Hugh Jackman saddles up one last time for James Mangold’s Western-infused Wolverine epic Logan


Dir: James Mangold. US. 2017. 136mins

The final Wolverine movie to star Hugh Jackman is a dark, mournful, bloody affair — but that fresh coat of gloomy paint doesn’t do enough to enliven the character, the X-Men universe or comic-book films in general. Boasting a few nifty action sequences and the always-compelling Jackman, Logan self-consciously aspires to retire this iteration of the adamantium-clawed hero with epic grandeur, and the results are often rousingly bleak. And yet, the risks taken — largely felt in the more profane language and graphic violence — only make the formulaic redemption story and clichéd emotional underpinnings increasingly frustrating.

Logan drapes itself in the pitiless, widescreen aura of the Western.

After premiering at the Berlin Film Festival, this Fox offering will hit UK theatres March 1 and the US two days later. No doubt the studio is concerned that the X-Men franchise is showing some signs of commercial fatigue. Last year’s X-Men: Apocalypse grossed only $544 million worldwide after 2014’s Days Of Future Past collected $748 million, and the last standalone Wolverine film (2014’s The Wolverine) earned $415 million. Logan’s R rating might cut into the potential audience, but the betting is that fans will still make the trek to the multiplex to see Jackman one last time in the role.

Set in 2029, Logan finds Wolverine (Jackman), also known as Logan, hiding out with an ailing Charles Xavier (Patrick Stewart) and another mutant, Caliban (Stephen Merchant), to avoid humans who are looking to wipe out the last of the X-Men. Not surprisingly, Logan has no interest in the outside world, but he reluctantly agrees to help a young girl, Laura (Dafne Keen), who is being hunted by mysterious soldiers as she tries to make her way to a legendary safe house for mutants.

Directed and co-written by James Mangold, who also helmed The Wolverine, Logan drapes itself in the pitiless, widescreen aura of the Western. Not only does Logan make explicit reference to Shane, the film borrows the genre’s self-critical eye, questioning our need to mythologise heroes. (Intriguingly, in the world of Logan, kids have X-Men comic books, although the adventures depicted are far more fabulous than what Logan has actually experienced.)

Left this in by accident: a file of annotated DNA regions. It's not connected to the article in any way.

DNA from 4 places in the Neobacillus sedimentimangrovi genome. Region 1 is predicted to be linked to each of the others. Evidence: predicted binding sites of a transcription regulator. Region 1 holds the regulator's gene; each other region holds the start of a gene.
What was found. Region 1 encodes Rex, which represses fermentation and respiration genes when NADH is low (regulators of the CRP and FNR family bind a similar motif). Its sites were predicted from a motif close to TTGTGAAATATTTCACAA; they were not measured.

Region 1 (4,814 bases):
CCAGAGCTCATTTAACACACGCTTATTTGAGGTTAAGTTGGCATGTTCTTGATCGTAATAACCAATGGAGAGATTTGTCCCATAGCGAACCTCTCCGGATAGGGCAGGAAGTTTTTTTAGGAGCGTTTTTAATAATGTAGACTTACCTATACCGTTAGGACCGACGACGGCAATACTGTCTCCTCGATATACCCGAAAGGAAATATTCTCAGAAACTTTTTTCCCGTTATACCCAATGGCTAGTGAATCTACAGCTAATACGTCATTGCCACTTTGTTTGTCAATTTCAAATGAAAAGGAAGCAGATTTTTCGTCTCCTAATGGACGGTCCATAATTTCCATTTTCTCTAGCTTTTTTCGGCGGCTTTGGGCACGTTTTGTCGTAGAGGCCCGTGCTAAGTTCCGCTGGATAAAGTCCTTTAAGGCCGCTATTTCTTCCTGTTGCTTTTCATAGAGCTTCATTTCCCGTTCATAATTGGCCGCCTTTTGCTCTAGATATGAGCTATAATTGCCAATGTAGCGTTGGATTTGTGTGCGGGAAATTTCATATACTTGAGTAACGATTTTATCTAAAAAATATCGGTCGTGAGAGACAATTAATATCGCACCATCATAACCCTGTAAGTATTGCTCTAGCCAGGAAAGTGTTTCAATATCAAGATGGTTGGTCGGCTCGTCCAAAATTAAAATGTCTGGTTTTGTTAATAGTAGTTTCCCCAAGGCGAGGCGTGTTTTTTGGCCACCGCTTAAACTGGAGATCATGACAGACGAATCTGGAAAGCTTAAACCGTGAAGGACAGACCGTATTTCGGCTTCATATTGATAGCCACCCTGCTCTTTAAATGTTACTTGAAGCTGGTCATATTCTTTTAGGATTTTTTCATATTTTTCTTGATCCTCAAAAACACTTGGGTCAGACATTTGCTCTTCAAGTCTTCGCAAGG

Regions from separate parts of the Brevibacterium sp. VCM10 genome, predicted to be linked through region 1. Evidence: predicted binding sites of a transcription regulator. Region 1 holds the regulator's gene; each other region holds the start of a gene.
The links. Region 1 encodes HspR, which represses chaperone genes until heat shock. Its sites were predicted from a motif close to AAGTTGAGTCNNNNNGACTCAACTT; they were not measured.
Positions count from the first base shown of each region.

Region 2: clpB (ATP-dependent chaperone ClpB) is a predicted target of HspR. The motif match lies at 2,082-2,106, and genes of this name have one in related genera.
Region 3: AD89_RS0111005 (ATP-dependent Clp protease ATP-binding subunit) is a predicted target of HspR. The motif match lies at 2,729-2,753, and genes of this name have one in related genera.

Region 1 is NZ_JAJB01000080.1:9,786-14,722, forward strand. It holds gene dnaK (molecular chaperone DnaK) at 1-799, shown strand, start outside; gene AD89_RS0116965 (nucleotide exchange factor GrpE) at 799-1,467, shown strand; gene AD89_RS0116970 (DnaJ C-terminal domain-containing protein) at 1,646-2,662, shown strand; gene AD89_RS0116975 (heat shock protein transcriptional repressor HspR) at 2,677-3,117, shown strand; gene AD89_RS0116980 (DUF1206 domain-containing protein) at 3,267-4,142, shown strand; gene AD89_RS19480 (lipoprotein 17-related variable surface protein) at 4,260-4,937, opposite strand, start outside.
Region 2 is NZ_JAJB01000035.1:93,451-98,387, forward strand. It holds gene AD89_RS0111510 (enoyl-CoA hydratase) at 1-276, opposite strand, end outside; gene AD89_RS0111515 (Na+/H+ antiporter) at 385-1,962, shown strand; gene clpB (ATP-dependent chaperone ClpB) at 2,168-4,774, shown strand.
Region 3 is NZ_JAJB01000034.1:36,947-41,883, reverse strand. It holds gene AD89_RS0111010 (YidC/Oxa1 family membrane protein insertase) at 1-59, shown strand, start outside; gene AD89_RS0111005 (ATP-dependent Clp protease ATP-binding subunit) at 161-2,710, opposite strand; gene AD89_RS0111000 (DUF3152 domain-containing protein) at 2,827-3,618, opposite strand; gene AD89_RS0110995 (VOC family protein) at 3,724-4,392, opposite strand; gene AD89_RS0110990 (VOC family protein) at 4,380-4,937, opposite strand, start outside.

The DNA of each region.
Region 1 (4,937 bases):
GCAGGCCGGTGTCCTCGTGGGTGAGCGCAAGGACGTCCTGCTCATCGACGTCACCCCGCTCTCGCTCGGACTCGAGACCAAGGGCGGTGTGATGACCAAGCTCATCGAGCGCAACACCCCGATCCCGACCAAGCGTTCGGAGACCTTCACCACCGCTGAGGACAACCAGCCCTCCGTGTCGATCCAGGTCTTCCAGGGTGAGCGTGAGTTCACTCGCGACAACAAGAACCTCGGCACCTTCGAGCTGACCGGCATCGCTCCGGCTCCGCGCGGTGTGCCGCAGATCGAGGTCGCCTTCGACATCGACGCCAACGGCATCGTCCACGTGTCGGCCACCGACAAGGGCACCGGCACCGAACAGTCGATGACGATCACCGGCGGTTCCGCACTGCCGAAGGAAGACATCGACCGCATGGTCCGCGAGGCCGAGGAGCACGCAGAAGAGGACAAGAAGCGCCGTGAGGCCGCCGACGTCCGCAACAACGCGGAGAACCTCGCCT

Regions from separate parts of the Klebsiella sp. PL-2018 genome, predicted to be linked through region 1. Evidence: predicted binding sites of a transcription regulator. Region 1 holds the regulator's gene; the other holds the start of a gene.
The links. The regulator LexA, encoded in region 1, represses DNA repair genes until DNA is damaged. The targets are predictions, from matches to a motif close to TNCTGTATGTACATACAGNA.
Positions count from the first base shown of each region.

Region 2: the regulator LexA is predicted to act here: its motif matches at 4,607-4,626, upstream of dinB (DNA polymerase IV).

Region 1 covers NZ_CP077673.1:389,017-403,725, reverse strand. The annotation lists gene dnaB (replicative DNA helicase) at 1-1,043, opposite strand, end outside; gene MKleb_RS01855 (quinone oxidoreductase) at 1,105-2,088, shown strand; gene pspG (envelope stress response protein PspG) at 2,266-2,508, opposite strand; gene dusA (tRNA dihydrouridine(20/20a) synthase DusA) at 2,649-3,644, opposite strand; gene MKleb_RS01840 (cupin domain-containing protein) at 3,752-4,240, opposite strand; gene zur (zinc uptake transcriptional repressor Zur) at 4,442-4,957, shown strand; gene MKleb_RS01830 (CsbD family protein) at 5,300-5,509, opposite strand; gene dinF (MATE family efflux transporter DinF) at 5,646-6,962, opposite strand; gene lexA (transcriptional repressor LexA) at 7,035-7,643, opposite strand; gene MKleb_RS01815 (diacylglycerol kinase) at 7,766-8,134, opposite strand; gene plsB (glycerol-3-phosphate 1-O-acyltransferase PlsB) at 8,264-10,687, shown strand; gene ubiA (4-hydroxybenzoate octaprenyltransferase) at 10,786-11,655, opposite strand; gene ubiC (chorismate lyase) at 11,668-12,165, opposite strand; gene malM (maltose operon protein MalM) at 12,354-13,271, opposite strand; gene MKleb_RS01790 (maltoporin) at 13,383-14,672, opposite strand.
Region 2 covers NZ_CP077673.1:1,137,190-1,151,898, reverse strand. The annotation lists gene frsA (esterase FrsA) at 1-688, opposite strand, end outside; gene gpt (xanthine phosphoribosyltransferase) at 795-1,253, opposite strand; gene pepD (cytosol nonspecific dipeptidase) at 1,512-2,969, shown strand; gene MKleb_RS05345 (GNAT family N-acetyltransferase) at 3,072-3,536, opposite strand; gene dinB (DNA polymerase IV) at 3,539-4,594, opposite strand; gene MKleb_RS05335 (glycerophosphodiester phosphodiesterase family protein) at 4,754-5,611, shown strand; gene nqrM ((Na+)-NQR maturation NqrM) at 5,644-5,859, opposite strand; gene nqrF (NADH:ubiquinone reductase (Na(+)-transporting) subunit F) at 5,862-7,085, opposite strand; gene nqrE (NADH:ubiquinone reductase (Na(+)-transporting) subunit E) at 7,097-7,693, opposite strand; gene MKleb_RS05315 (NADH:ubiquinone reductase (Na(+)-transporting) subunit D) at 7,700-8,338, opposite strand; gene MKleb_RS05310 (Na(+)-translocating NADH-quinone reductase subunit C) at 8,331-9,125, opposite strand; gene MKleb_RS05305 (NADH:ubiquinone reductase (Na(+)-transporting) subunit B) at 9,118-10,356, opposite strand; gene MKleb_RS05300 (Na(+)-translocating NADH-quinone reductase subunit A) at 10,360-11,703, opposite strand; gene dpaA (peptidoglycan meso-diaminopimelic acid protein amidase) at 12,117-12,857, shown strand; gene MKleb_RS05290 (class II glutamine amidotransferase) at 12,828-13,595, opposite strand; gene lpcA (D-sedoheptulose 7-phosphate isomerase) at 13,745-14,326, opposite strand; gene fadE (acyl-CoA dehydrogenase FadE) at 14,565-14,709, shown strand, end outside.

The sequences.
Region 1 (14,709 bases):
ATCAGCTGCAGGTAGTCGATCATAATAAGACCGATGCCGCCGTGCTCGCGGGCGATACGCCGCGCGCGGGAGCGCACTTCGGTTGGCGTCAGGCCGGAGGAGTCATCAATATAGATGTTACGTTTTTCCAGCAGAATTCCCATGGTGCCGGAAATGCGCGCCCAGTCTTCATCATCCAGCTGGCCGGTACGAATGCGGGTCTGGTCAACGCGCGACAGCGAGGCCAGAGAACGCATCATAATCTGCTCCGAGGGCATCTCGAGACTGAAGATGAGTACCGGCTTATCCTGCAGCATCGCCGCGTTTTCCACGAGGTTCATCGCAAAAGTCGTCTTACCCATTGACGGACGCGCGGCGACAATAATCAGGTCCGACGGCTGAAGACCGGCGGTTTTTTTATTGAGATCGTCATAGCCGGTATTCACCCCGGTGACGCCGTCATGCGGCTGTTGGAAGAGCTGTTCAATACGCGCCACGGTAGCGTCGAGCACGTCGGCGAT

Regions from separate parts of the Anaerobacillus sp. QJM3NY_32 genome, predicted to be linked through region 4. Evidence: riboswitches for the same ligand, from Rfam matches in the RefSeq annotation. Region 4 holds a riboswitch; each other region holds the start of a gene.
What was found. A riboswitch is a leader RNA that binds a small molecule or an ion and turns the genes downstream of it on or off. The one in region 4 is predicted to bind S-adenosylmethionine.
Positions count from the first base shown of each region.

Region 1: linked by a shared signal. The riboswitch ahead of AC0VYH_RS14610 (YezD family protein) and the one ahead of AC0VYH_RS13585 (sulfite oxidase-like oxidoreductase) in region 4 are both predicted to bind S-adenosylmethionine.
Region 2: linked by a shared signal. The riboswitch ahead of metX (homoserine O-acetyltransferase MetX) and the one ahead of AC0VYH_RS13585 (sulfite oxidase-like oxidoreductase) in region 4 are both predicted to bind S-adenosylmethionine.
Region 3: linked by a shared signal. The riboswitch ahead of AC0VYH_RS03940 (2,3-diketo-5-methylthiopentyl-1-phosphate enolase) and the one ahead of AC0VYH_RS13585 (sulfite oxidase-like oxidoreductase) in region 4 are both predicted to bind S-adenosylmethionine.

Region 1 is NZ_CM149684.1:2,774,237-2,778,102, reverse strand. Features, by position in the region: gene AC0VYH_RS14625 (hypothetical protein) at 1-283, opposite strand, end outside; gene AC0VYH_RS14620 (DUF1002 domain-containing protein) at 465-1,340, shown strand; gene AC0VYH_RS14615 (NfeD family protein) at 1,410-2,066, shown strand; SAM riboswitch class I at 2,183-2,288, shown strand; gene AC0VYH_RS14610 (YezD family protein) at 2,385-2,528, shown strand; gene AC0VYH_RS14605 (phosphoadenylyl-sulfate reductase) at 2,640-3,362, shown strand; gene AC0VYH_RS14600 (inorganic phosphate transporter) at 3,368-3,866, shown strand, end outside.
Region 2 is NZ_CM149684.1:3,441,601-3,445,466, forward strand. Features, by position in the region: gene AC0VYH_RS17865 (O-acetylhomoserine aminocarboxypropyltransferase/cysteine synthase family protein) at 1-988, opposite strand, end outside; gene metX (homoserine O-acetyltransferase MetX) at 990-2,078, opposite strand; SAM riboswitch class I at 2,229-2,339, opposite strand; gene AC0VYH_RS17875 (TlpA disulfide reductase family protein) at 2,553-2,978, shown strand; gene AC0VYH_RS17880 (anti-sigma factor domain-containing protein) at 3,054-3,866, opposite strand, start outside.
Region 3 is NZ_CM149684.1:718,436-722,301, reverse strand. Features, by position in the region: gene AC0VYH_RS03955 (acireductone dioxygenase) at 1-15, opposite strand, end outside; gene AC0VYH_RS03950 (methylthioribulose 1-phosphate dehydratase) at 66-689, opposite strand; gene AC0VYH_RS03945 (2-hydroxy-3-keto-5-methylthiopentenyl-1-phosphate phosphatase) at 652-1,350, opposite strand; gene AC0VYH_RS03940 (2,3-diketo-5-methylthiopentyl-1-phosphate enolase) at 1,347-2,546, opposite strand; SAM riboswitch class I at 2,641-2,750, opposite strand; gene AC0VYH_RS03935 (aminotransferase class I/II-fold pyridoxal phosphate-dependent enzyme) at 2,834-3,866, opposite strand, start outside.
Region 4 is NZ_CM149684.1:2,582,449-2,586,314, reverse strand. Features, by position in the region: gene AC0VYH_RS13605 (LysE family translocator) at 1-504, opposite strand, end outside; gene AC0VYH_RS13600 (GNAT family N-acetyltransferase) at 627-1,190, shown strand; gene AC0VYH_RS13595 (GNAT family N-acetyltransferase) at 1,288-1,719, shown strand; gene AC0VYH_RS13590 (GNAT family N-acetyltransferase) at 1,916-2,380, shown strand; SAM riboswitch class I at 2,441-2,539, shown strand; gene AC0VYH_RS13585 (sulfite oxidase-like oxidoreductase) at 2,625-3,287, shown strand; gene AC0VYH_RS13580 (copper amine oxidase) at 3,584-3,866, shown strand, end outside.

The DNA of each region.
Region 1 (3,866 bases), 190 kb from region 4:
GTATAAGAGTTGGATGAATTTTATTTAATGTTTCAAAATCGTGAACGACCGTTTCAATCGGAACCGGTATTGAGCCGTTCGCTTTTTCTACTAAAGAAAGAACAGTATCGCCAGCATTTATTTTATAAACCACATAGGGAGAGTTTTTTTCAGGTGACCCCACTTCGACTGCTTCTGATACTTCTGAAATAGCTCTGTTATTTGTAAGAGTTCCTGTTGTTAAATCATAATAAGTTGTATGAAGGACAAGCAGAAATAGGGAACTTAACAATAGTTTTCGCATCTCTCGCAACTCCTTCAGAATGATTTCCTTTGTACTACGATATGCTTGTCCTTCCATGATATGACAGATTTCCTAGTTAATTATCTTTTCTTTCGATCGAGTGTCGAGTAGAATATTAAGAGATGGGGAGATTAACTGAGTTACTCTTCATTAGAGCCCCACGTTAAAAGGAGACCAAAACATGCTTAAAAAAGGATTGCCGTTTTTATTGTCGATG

Initially, the ultra-violent, almost post-apocalyptic approach is refreshingly visceral, giving us a Wolverine who swears, drinks and tears through his adversaries with animalistic ferocity. Likewise, Mangold doesn’t shy away from the story’s darker textures: Xavier is close to death, the idealism of his mutant academy is long gone, and Logan can’t regenerate as easily as when he was younger. In this way, the mortality-obsessed Logan also recalls the Western — particularly, the focus on an aging gunslinger eyeing his final shootout.

But Logan’s air of self-important weariness, though expertly captured by cinematographer John Mathieson and production designer Francois Audouy, is at the service of a generic tale of a proverbial lone wolf who allows himself to care one more time. It’s innocent, nearly mute Laura who opens Logan’s heart, and Keen has a sweet face that belies the viciousness that Laura unleashes once we learn that she has the same lethal claws and fighting skill as Wolverine. However her character mostly feels like a done-to-death dramatic device that conveniently sets up a tender father-daughter dynamic that Logan first rejects but inevitably embraces.

Likewise, Logan’s umpteenth struggle with his mutant identity — something that Jackman has been exploring on screen regularly since 2000’s X-Men — simply doesn’t have any novelty anymore, despite the actor’s reliably soulful turn and Logan’s despairing tone. This notion of introducing more “realistic” comic-book characters — a trope attempted with several superhero franchises — proves especially ineffective here since the filmmakers have given us a more vulgar, bloodthirsty Wolverine without offering comparable depth or a sense of how haunted he is by the pain he’s experienced.

The problems extend to Logan’s villains. Richard E. Grant makes for a rather ho-hum evil geneticist who wants to clone the X-Men’s DNA, while Boyd Holbrook is unimpressive as a somewhat-flamboyant killer. Logan unveils another, surprise bad guy about halfway through, but even this twist underwhelms, leaving our faltering hero without a worthy enemy for this climatic cinematic showdown. If this, indeed, is Jackman’s final ride in the saddle, then Logan ends up with some of the same fundamental strengths and weaknesses of the earlier Wolverine standalone films: he’s a charismatic, indestructible figure who’s more thrilling than the movie that contains him.

Production companies: Marvel Entertainment, TSG Entertainment, Kinberg Genre, Hutch Parker Entertainment, the Donners’ Company

Worldwide distribution: 20th Century Fox,

Producers: Hutch Parker, Simon Kinberg, Lauren Shuler Donner

Executive producers: Stan Lee, James Mangold, Joe Caracciolo, Jr., Josh McLaglen

Screenplay: Scott Frank & James Mangold and Michael Green, story by James Mangold

Cinematography: John Mathieson

Production design: Francois Audouy

Editors: Michael McCusker, Dirk Westervelt                                     

Music: Marco Beltrami          


Main cast: Hugh Jackman, Patrick Stewart, Boyd Holbrook, Stephen Merchant, Richard E. Grant, Eriq La Salle, Elise Neal, Elizabeth Rodriguez, Dafne Keen